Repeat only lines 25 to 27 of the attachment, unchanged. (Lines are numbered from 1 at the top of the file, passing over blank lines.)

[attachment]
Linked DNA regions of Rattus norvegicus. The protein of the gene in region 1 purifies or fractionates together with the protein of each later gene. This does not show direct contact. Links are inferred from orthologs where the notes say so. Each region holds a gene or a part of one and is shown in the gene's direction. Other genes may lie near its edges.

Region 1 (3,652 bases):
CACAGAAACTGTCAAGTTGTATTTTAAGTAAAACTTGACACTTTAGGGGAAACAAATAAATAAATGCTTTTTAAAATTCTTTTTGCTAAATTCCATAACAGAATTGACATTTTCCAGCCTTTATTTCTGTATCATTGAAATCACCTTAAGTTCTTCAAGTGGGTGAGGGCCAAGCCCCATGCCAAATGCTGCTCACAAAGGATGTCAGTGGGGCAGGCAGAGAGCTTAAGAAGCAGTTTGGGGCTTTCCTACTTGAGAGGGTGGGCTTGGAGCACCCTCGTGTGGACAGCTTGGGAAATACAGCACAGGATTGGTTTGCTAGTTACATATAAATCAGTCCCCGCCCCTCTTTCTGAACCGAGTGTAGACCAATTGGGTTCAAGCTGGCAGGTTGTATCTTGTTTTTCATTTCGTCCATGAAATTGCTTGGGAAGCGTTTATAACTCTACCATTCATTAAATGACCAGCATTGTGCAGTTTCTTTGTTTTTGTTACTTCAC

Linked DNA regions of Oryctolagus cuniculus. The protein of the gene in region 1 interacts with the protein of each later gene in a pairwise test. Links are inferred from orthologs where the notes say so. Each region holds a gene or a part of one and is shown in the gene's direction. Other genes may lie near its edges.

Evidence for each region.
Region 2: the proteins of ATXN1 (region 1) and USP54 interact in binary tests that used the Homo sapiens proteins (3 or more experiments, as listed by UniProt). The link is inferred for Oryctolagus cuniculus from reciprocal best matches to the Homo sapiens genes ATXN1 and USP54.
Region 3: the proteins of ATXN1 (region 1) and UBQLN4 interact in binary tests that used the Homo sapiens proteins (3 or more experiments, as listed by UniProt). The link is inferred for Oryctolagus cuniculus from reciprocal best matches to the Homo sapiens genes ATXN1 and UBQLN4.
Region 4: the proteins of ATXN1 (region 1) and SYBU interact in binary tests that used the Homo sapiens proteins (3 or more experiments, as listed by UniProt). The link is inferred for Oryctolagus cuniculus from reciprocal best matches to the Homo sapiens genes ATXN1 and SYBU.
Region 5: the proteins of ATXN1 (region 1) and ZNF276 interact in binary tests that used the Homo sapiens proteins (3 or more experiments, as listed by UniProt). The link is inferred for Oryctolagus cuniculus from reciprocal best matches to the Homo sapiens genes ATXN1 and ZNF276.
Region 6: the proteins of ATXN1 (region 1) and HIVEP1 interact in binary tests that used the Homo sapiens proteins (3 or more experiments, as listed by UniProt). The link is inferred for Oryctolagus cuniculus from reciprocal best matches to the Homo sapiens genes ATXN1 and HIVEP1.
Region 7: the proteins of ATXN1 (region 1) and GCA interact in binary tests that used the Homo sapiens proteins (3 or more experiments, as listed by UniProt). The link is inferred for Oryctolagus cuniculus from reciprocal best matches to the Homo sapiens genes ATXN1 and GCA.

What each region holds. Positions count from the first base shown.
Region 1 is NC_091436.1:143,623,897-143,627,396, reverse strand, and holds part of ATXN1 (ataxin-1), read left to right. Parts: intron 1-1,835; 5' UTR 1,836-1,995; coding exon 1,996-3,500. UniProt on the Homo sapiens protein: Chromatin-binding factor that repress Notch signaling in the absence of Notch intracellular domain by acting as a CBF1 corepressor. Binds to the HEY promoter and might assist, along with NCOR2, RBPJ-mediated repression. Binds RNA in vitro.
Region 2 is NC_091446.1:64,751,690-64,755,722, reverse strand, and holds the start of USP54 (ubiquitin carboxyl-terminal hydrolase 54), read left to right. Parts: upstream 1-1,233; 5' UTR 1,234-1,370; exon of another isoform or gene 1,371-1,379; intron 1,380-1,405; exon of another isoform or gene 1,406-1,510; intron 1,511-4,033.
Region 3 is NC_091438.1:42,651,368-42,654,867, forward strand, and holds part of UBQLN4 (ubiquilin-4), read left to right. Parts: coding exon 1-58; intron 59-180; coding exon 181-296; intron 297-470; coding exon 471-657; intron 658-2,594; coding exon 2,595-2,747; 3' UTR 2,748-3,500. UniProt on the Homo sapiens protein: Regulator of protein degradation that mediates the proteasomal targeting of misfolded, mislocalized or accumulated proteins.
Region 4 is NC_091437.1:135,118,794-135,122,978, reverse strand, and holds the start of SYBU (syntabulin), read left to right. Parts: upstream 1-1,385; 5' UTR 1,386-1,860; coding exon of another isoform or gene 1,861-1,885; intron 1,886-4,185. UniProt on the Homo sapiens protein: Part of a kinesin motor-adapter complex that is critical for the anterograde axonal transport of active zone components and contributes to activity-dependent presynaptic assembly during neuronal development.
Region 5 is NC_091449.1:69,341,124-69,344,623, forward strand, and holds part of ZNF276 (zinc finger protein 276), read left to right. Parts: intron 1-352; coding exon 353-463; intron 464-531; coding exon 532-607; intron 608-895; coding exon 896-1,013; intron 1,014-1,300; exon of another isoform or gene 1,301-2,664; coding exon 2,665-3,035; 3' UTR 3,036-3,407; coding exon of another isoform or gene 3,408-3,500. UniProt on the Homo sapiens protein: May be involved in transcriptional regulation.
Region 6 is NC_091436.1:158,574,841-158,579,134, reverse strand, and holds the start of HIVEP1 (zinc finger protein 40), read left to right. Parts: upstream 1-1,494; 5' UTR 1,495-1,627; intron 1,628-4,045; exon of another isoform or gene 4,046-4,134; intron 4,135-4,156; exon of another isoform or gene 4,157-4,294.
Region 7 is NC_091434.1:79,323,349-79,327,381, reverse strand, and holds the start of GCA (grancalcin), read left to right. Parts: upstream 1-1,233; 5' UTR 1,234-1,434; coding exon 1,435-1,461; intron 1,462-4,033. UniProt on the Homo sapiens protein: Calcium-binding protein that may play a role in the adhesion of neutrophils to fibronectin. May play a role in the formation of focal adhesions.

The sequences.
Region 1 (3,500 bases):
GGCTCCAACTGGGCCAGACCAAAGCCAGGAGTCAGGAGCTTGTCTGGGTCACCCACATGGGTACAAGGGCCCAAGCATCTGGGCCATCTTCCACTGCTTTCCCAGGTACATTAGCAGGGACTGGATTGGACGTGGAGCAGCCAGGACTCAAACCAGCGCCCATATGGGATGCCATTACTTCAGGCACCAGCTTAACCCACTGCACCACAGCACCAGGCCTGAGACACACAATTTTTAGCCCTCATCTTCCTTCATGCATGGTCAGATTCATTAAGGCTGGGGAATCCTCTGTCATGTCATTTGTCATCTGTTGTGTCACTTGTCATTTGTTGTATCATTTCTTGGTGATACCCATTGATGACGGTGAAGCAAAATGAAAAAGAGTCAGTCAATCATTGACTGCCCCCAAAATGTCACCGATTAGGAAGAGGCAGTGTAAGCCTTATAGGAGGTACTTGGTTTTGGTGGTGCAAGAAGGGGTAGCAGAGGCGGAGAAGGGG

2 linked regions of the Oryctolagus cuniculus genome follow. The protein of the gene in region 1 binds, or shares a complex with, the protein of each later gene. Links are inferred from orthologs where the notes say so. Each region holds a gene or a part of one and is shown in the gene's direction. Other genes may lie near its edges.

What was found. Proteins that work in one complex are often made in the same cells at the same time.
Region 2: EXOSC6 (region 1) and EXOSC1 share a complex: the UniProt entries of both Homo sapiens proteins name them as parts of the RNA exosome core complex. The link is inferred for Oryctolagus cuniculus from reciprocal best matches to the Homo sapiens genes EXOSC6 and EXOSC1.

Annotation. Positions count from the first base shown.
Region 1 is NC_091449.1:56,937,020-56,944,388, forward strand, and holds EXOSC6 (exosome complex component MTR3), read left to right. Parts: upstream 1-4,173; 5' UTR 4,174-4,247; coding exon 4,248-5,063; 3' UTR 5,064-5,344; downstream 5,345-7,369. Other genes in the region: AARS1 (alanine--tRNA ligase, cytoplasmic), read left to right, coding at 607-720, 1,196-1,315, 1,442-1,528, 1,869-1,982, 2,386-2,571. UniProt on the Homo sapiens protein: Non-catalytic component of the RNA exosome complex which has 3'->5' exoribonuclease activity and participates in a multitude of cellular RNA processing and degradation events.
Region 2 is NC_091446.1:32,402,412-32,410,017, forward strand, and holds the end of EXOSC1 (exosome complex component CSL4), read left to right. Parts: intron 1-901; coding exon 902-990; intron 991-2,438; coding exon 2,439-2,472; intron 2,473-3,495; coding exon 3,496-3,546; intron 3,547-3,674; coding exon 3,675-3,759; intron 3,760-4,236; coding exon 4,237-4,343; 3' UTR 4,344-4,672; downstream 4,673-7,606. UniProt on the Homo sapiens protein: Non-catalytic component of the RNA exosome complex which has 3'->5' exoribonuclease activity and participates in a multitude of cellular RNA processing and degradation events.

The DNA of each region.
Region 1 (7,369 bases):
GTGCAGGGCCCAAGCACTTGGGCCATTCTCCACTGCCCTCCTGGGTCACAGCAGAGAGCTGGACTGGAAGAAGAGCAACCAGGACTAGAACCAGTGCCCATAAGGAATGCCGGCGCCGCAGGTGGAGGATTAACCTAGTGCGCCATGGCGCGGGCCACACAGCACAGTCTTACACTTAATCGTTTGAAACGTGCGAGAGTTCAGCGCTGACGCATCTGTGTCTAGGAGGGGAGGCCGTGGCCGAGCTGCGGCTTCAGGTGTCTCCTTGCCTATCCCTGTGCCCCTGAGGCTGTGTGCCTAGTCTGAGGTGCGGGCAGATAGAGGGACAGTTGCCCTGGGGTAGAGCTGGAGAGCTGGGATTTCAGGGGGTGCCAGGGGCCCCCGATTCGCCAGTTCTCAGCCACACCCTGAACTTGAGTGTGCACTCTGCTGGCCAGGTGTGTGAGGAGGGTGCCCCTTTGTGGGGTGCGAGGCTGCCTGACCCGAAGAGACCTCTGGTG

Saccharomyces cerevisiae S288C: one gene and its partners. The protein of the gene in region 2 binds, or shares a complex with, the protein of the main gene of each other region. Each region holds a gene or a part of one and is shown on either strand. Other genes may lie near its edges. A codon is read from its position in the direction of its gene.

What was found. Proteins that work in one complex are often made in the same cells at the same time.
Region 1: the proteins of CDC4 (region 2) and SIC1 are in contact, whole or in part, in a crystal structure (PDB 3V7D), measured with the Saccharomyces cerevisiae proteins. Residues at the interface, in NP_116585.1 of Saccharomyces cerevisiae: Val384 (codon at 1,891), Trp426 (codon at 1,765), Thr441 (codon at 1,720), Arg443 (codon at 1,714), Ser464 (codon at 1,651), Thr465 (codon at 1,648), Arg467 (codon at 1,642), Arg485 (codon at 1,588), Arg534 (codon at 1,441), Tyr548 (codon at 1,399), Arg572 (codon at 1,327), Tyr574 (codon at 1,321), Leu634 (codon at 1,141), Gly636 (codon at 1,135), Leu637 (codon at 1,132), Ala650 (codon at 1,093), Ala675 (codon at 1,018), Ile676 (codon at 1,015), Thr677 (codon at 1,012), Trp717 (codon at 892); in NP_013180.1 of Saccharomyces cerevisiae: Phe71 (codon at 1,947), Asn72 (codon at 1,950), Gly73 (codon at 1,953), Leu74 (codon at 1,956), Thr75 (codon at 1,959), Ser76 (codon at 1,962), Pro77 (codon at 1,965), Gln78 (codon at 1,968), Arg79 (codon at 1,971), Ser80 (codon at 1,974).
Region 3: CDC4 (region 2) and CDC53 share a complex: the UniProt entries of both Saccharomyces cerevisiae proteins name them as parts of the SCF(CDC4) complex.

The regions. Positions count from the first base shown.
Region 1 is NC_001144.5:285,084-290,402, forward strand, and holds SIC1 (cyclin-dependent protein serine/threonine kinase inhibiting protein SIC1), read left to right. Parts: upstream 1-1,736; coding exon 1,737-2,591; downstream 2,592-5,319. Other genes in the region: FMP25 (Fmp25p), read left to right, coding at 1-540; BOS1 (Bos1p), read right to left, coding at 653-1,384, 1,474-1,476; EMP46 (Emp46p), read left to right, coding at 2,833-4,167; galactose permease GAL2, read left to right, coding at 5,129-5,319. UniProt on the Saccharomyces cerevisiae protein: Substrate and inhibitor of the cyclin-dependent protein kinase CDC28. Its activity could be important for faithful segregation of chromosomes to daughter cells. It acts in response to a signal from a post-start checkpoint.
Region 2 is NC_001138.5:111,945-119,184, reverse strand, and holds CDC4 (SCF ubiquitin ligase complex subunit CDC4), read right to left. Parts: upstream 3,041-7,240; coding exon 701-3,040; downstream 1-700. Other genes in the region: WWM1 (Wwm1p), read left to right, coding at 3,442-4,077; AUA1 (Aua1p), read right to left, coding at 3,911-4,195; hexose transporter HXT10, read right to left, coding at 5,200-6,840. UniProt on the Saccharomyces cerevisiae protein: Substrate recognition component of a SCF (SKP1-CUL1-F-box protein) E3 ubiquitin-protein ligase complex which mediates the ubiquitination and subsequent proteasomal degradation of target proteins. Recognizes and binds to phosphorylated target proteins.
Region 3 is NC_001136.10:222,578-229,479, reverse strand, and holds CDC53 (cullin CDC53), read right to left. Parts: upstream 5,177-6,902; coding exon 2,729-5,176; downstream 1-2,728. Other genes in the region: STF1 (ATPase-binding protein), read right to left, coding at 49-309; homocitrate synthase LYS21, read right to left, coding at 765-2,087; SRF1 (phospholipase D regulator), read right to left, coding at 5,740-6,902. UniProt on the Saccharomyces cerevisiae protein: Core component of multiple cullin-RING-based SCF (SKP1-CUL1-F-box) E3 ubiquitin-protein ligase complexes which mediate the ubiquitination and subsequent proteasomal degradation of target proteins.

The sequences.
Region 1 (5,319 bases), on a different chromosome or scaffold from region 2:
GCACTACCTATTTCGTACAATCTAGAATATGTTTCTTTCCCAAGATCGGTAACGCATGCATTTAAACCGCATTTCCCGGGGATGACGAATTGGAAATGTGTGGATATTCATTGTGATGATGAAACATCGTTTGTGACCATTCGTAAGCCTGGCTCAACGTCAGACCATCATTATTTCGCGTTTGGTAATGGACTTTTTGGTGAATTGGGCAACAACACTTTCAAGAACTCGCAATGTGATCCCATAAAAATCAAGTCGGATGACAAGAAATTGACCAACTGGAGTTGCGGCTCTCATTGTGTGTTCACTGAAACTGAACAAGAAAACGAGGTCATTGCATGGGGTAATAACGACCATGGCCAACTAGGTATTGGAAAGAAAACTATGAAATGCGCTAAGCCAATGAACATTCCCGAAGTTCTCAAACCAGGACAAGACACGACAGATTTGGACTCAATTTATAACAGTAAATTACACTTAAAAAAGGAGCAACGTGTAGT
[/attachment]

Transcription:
Region 2: EXOSC6 (region 1) and EXOSC1 share a complex: the UniProt entries of both Homo sapiens proteins name them as parts of the RNA exosome core complex. The link is inferred for Oryctolagus cuniculus from reciprocal best matches to the Homo sapiens genes EXOSC6 and EXOSC1.

Annotation. Positions count from the first base shown.
Region 1 is NC_091449.1:56,937,020-56,944,388, forward strand, and holds EXOSC6 (exosome complex component MTR3), read left to right. Parts: upstream 1-4,173; 5' UTR 4,174-4,247; coding exon 4,248-5,063; 3' UTR 5,064-5,344; downstream 5,345-7,369. Other genes in the region: AARS1 (alanine--tRNA ligase, cytoplasmic), read left to right, coding at 607-720, 1,196-1,315, 1,442-1,528, 1,869-1,982, 2,386-2,571. UniProt on the Homo sapiens protein: Non-catalytic component of the RNA exosome complex which has 3'->5' exoribonuclease activity and participates in a multitude of cellular RNA processing and degradation events.